Thursday, July 11, 2013

Building Your Child's Self-Esteem

Picture taken this morning before I dropped them off for the day.

This past week, Hannah and Leah have been participating in a summer day camp called Kanakuk Kampout. Kanakuk is a Christian sports camp located near Branson, Missouri. I was never able to attend there, but I knew many, many people who did and heard nothing but rave reviews. My cousins Kathryn, Deborah, Katie and Molly all went there every summer. Kathryn even went back as a counselor for several years. My girls are still a little too young for me to ship them to Missouri all by themselves for a few weeks, so when I heard that Kanakuk was doing a few day camps in our area, I was thrilled. Every day this week, I have dropped them off at 8:45 in the morning and picked them up at 4:00 in the afternoon. Their days have been filled with all kinds of typical camp activities like songs, chants, skits, and crafts. They also do small group devotionals and lots of outdoor activities such as zip lines, inflatable slip 'n slides, archery lessons, Euro Bungee jumping, and octoball (still not sure I understand this game, but the girls have described it as some version of softball).

This morning there was a "Mom's Coffee" right after I dropped my girls off, so I decided to attend. There was coffee (duh) and muffins and fruit, and the camp director and his wife talked for about an hour about "Building Your Child's Self-Esteem." I ended up taking notes and thought they made several good points. Some I had heard before, but needed to be reminded of, and others were new and gave me pause to consider how I can implement them. Here's an abbreviated version of the talk given this morning.

Four Gifts We Can Give Our Children to Build Their Self-Esteem:

1. The Gift of Community
--The greatest community your kids will be a part of is your family unit.
--Set and prioritize family traditions (i.e. dinner at the table each night, Friday night family movie night, bedtime routines, birthday/holiday traditions, game night, etc.)
--Set family standards (suggestion: have a night where you make a list as a family writing out what you stand for. Then you can refer to those in moments of discipline. "Remember, you are a Galloway. And us Galloways treat each other with respect, so I expect you to not hit your sister, even if she was bothering you.")
--Encourage strong sibling bonds (your siblings are your best practice for marriage later on--learning compromise, communication, sharing, etc.).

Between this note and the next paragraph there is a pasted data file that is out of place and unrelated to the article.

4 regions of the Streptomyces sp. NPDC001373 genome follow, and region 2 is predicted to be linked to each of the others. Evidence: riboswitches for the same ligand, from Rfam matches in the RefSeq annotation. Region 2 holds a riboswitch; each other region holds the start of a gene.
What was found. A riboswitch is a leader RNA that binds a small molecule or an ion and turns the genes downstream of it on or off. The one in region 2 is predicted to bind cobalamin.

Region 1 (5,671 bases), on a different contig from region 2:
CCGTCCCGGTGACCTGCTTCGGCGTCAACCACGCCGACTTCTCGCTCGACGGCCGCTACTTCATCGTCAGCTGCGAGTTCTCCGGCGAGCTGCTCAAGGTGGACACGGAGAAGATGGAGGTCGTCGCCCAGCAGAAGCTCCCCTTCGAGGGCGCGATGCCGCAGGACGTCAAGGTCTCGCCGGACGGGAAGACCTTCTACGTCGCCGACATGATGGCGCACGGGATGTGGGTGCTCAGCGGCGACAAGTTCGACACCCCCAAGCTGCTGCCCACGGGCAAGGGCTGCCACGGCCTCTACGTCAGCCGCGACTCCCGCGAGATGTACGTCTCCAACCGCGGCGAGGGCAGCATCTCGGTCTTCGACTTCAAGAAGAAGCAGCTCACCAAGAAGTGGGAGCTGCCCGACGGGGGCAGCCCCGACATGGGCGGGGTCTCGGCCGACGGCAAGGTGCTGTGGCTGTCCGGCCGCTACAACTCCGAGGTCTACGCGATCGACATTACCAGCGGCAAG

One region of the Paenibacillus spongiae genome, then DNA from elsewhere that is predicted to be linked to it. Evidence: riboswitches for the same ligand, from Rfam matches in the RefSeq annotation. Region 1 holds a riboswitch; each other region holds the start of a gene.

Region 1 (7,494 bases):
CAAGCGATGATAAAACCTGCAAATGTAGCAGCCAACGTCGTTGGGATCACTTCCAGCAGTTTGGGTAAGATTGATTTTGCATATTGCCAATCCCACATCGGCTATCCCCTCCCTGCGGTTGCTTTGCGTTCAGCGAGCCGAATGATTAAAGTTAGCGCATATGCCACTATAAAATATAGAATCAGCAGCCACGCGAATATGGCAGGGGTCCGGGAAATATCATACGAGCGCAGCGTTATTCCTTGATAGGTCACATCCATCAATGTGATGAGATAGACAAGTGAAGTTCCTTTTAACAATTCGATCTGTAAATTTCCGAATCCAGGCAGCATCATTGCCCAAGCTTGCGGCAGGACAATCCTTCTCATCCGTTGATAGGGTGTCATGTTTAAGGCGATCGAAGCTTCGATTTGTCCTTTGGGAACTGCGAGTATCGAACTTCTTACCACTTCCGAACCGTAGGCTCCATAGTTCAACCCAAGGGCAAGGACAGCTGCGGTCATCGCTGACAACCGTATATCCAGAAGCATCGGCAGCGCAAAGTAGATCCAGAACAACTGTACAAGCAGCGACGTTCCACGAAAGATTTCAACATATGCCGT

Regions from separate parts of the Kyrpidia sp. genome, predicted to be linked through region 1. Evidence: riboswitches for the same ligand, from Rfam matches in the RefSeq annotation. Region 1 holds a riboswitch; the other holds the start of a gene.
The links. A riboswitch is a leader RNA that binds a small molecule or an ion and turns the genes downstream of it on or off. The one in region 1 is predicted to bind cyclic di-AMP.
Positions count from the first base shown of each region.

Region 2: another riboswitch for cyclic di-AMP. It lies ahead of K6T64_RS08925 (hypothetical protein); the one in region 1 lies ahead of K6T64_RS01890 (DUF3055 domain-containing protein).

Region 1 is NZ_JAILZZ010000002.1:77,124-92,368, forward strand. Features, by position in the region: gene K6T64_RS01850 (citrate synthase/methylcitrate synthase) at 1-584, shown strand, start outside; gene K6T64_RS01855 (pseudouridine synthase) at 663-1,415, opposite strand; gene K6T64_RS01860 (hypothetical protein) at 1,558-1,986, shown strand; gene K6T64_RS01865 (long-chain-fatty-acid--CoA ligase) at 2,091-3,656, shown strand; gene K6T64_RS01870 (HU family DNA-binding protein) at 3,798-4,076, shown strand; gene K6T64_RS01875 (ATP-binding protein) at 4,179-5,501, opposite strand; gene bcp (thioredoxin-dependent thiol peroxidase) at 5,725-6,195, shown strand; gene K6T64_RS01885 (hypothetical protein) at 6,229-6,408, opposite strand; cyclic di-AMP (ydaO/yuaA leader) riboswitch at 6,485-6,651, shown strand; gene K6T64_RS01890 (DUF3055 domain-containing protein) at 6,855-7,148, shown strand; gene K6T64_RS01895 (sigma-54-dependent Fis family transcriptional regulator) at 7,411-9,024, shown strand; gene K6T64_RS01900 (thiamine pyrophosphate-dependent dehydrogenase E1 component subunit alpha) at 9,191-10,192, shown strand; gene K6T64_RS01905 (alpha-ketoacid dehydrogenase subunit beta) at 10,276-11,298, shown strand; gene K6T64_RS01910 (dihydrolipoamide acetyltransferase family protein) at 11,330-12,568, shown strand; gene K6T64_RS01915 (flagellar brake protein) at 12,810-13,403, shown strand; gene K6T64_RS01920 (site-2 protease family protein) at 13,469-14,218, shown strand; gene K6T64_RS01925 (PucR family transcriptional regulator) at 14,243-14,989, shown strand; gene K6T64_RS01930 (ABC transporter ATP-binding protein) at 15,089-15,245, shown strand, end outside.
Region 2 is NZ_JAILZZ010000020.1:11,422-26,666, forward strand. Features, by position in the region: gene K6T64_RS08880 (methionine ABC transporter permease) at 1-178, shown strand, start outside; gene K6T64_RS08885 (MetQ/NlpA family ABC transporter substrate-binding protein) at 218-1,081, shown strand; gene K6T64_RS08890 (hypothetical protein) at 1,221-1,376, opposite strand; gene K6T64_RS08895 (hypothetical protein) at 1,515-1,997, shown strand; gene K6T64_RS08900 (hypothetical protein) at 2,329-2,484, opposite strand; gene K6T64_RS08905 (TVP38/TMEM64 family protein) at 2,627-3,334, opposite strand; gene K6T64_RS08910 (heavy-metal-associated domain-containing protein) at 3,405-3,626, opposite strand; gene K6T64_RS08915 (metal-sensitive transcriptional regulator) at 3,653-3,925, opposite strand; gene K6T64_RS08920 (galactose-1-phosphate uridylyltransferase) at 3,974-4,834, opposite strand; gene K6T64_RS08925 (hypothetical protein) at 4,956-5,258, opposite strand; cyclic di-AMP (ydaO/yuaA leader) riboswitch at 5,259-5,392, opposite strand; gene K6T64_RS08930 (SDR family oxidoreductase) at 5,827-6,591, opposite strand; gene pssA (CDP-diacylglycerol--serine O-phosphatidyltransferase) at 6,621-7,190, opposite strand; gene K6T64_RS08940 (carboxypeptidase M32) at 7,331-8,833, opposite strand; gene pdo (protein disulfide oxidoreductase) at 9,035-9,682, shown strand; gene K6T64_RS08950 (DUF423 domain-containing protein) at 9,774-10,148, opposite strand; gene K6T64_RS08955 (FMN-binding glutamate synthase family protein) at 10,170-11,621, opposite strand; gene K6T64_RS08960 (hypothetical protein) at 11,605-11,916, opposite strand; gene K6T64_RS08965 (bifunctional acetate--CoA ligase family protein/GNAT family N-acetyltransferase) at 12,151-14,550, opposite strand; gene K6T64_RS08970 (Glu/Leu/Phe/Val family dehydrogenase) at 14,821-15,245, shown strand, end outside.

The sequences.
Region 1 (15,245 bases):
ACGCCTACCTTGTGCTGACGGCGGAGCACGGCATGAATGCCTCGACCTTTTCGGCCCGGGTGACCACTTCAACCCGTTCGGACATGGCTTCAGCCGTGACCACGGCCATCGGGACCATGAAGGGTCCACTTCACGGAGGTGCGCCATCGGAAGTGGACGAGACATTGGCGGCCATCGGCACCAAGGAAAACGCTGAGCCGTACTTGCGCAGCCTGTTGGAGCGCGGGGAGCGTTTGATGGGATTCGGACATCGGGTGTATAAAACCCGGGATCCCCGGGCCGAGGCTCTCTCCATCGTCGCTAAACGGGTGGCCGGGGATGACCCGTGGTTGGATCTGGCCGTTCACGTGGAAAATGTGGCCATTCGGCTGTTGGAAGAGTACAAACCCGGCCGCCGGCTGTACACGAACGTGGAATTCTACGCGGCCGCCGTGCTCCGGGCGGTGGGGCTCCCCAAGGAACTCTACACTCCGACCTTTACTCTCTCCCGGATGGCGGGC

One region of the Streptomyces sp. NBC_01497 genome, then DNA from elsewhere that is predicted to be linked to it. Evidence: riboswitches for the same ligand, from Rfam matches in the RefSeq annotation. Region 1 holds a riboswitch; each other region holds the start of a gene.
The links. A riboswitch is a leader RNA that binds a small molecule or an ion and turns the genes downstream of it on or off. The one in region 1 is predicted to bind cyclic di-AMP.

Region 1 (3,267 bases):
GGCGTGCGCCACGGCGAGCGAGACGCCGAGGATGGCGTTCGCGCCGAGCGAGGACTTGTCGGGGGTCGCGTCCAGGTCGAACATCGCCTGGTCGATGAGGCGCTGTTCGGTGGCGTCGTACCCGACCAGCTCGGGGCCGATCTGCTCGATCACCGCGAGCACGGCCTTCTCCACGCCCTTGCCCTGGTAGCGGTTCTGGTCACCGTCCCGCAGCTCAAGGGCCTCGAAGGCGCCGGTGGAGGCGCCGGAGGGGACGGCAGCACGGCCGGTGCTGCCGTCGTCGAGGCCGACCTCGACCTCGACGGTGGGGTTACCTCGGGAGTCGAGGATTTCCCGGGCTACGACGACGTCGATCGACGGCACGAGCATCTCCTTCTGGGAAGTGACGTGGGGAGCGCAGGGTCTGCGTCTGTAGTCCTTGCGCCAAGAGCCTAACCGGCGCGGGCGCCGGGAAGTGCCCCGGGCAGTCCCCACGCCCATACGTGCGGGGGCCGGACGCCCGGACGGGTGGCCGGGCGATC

2. The Gift of Our Words
--A parent's words have the strongest influence over our children's lives.
--Praise your children often. But in that, try to look for ways to praise their character, not just their actions. ("I really like the way you showed compassion by playing with that little girl who was feeling left out.")
--Boys tend to communicate best shoulder to shoulder (taking an walk, playing a game, helping with a project) where girls tend to communicate better eye to eye (sitting across from them as you play tea party, listening to them as you tuck them in at night).

3. The Gift of Acceptance
-- Accept how your child is individually wired.
-- Accept their mistakes, but talk with them about what happened and what they could do differently the next time.
--Model humility (don't be afraid to go to them and say, "I'm sorry I lost my temper with you earlier. Will you forgive me?")
--Emphasize your unconditional love for them ("I will always love you even when you disobey." "Nothing you could ever do would make me stop loving you.")
* I thought the director shared a good point when he said he talked to his pre-teen daughter about modest vs. immodest clothes. He and his wife set the standard for clothing, but he said they told her she could experiment with her own choices within those parameters. Daisy Duke cut off jean shorts? No way. Purple sequined t-shirt with red leggings and lime green belt? Sure! Be creative!

4. The Gift of Prayer
-- Pray that your child realizes God's unconditional love for them
-- Pray that your child realizes his or her immense value
-- Pray for them not to have an easy life, but to have deep roots that can withstand the trials of this world.
-- Pray for wisdom in how you raise them

What do you think? Things you liked? Anything you want to add to the conversation?

Tomorrow is the girls' last day. It's been a great week!

1 comment:

Ashley said...

I'm always seeking to be a better parent and I'm going home tonight to share with the family. Thanks for sharing, Emily! Hi to the kids and Mike :)